Avant-Garde Director Robert Wilson on Berlin's "Peter Pan" With CocoRosie
BERLIN — Avant-garde director Robert Wilson returns to the Berliner Ensemble on April 17 with a production of James Matthew Barrie’s “Peter Pan.” In keeping with his successful collaborations with Rufus Wainwright and Lou Reed on “The Shakespeare Sonnets” and Frank Wedekind’s “Lulu,” respectively, Wilson chose Brooklyn-based musicians Sierra and Bianca Casady, aka CocoRosie, for his trip to Neverland.
ARTINFO Germany caught up with Wilson as rehearsals were coming to a close, to talk about the origins of this latest project, choosing CocoRosie, and the possible whereabouts of Neverland.
The choice of this play seems slightly atypical for you. How did it come about?
Claus Peymann [the director of the Berliner Ensemble] suggested it. We were trying to think of something that would be different from what I’ve done here before. I’ve done many works at the Berliner Ensemble: Shakespeare, Heiner Müller, Bertolt Brecht, Georg Büchner. I would have never expected to do “Peter Pan.” It was kind of a surprise.
Did you have a relationship to “Peter Pan” as a child?
I was a little aware of the story when I was a child. Much later, I was an assistant to Jerome Robbins, probably the most successful director and choreographer of Broadway theater; he did “Westside Story” and “Fiddler on the Roof.” Jerry had directed a very famous production of “Peter Pan” with Mary Martin on Broadway, and of all of his work, it was one of his favorite productions. So I became more familiar with the subject matter. Then, I saw the Disney version. And now, I am trying to find mine.
The introduction to this production begins with a quote: “To die will be an awfully big adventure.”
It came about developing this work. It’s curious: if you go back to the original “Peter Pan” it’s a very cruel, dark story, very different from the Disney world. I think that “Peter Pan” is a prism of very many personas, the dark sides of the character and the lighter sides, and how they somehow support each other. This is one of the failures of the Disney “Peter Pan.” It’s too light. Only when you’re in hell do you know where heaven is.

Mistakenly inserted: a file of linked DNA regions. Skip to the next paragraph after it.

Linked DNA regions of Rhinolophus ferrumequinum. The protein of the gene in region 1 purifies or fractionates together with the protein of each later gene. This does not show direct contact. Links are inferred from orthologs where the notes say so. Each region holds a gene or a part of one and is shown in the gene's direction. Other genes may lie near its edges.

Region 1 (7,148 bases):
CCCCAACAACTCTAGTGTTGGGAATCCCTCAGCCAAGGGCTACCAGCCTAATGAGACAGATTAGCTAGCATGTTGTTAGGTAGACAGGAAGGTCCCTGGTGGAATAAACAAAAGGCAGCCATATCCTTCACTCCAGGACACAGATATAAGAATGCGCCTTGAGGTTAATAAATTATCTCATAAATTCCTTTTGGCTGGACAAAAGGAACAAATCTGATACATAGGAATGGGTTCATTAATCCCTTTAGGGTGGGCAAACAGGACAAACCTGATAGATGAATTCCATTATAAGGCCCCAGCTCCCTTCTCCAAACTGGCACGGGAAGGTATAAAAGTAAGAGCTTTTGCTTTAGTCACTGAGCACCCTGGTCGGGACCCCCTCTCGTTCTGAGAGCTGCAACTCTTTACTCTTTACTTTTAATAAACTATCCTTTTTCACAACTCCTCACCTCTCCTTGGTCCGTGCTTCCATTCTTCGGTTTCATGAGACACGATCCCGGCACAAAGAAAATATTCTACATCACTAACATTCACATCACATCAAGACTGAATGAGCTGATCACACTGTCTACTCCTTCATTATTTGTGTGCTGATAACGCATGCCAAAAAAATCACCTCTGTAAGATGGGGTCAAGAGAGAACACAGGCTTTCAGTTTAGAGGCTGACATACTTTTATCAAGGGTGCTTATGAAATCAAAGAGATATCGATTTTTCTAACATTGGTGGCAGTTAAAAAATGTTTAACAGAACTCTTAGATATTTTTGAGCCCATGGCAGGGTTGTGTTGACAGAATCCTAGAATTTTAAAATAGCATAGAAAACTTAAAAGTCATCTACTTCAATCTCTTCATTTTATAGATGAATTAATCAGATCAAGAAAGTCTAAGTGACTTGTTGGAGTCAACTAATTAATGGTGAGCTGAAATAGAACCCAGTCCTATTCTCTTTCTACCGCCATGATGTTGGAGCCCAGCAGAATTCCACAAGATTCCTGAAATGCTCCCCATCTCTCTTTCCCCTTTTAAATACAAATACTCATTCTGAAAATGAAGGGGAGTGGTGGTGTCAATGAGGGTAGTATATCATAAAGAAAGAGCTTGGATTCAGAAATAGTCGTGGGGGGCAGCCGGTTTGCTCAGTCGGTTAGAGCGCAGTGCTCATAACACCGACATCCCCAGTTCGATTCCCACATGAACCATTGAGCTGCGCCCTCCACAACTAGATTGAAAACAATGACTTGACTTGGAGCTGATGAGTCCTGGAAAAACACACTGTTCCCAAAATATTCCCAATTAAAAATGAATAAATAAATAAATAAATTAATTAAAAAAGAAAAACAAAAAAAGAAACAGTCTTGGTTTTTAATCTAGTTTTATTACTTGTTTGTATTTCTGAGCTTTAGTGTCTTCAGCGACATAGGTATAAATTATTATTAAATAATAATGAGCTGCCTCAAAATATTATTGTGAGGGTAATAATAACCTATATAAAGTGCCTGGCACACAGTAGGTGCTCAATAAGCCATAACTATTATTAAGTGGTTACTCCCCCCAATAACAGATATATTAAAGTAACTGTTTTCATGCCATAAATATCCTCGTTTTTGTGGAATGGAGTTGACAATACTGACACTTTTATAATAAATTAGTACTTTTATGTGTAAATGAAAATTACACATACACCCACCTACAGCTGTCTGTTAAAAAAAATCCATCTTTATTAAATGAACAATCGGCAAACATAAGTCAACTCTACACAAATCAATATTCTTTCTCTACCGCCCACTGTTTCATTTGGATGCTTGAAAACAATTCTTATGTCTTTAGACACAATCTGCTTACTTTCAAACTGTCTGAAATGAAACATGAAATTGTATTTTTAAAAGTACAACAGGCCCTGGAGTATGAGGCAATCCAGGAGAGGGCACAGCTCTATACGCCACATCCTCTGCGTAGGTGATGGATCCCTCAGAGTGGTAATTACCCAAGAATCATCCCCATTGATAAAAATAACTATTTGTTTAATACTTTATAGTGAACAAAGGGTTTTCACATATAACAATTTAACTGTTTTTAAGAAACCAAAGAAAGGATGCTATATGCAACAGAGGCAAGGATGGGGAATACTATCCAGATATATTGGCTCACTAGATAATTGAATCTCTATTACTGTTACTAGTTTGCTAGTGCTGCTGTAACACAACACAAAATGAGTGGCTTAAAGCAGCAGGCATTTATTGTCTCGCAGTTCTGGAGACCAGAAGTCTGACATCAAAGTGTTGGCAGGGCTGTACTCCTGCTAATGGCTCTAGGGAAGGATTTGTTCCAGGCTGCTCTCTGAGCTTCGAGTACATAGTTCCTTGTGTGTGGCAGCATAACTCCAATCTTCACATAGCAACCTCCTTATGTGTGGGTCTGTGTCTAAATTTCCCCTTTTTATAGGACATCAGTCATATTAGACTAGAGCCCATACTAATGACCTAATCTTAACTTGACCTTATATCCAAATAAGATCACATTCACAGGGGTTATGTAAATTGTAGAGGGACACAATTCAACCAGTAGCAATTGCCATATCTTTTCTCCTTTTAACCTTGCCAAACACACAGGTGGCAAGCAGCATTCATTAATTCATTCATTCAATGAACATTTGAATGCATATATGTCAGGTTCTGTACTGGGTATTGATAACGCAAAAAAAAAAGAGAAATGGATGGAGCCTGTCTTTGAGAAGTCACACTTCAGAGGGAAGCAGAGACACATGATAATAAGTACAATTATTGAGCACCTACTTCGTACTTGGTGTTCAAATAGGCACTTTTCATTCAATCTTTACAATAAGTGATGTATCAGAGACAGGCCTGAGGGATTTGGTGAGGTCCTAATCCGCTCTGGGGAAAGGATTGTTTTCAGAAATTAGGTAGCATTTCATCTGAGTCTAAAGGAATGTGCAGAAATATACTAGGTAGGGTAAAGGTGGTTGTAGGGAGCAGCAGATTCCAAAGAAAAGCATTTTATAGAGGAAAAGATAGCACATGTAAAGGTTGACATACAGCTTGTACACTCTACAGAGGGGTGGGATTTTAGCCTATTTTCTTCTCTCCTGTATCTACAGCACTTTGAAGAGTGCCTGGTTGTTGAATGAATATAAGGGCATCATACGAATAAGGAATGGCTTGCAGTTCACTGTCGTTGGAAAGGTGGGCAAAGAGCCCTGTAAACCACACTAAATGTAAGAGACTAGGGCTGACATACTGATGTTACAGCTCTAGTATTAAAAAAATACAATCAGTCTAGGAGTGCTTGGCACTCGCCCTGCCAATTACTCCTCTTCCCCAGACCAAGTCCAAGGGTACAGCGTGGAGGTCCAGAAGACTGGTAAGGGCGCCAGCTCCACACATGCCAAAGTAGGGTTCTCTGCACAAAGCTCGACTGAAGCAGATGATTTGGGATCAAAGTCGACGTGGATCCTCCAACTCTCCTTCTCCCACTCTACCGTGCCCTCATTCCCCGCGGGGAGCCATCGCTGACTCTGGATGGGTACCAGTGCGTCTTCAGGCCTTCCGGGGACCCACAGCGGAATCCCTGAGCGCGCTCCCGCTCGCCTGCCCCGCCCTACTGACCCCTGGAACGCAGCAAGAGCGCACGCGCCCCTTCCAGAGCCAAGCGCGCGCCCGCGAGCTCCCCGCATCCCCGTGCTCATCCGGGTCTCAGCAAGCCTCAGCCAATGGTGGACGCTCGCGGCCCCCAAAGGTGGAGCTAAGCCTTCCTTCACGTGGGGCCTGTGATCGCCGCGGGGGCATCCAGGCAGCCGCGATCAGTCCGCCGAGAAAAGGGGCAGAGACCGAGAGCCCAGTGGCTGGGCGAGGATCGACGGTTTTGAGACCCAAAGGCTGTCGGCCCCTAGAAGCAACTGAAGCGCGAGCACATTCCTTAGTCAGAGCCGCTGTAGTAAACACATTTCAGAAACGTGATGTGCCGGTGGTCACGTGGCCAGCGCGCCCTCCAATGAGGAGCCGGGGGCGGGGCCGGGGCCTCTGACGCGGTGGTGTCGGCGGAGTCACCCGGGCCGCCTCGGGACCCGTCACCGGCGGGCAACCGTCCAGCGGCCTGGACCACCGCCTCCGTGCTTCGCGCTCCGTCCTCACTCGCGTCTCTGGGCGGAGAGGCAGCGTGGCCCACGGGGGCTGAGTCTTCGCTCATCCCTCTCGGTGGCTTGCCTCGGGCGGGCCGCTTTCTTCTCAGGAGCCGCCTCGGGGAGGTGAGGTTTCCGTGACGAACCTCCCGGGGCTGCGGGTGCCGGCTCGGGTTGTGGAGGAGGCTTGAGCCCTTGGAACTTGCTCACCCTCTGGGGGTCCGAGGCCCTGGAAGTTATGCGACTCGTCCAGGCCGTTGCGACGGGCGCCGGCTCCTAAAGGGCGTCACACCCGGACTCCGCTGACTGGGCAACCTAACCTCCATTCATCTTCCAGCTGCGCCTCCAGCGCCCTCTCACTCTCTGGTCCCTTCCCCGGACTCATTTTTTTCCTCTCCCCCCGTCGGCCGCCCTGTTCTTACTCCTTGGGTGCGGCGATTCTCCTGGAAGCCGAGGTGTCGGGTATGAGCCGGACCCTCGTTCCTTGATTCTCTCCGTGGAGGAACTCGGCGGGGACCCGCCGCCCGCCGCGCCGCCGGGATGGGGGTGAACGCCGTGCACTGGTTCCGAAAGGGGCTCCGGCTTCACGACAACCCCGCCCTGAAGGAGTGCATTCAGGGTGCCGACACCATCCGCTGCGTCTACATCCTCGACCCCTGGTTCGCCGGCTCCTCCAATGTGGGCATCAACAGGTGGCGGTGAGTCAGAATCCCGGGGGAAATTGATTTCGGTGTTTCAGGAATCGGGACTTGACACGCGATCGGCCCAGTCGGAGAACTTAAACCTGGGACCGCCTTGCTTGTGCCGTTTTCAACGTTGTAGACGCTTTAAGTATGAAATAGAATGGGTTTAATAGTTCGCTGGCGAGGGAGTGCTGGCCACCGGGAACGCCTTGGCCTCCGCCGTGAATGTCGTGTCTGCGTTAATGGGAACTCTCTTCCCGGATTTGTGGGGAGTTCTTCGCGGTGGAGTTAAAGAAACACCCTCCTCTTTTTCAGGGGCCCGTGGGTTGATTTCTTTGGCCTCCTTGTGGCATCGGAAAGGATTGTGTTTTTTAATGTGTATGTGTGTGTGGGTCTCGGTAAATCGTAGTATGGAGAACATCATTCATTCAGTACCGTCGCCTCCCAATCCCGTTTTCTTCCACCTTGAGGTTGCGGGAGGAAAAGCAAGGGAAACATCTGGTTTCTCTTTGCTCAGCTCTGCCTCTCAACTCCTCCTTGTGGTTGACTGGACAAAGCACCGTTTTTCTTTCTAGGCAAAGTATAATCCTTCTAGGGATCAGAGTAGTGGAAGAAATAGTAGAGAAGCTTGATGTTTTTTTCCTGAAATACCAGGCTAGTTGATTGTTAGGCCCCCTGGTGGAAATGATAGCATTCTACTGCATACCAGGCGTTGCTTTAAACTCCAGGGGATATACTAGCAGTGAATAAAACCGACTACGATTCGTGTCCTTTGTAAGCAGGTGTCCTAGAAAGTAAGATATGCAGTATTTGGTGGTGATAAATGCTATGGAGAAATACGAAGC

And where is Neverland?
It’s like what Tom Waits’s caterpillar says to Alice in our production of “Alice in Wonderland”: “Everything you can think of is true.”
In your early career, you worked with disabled children. In 1970 you created “Deafman Glance” with and for Raymond Andrews, a deaf boy. You said, at the time, that these children perceived differently, from a different space. Would you call that a kind of Neverland, too?
Do you know Christopher Knowles, the autistic poet? I did a performance with Chris, when he was 15, in Shiraz. We had been touring for almost eight months. It was the last performance, and it was for Farah Diba, then the empress of Iran. I said to Chris, “We want to do something special tonight, the queen is coming.” He didn’t really understand who the queen was, but he understood “something special.” So at the end of the performance, he said the word “tape recorder” for 10 minutes, very beautifully; it was like Satie, with a very delicate modulation of his voice. I was moved to tears. The audience was crying in the other way: “My God, how long is this kid going to say, ‘tape recorder,’ and when are we going to get out of here?” There was no applause at the end of the performance. When we were leaving the stage, Chris turned to me and said, “Who cares to have your mind be so smooth?” In a sense, that is Neverland for me.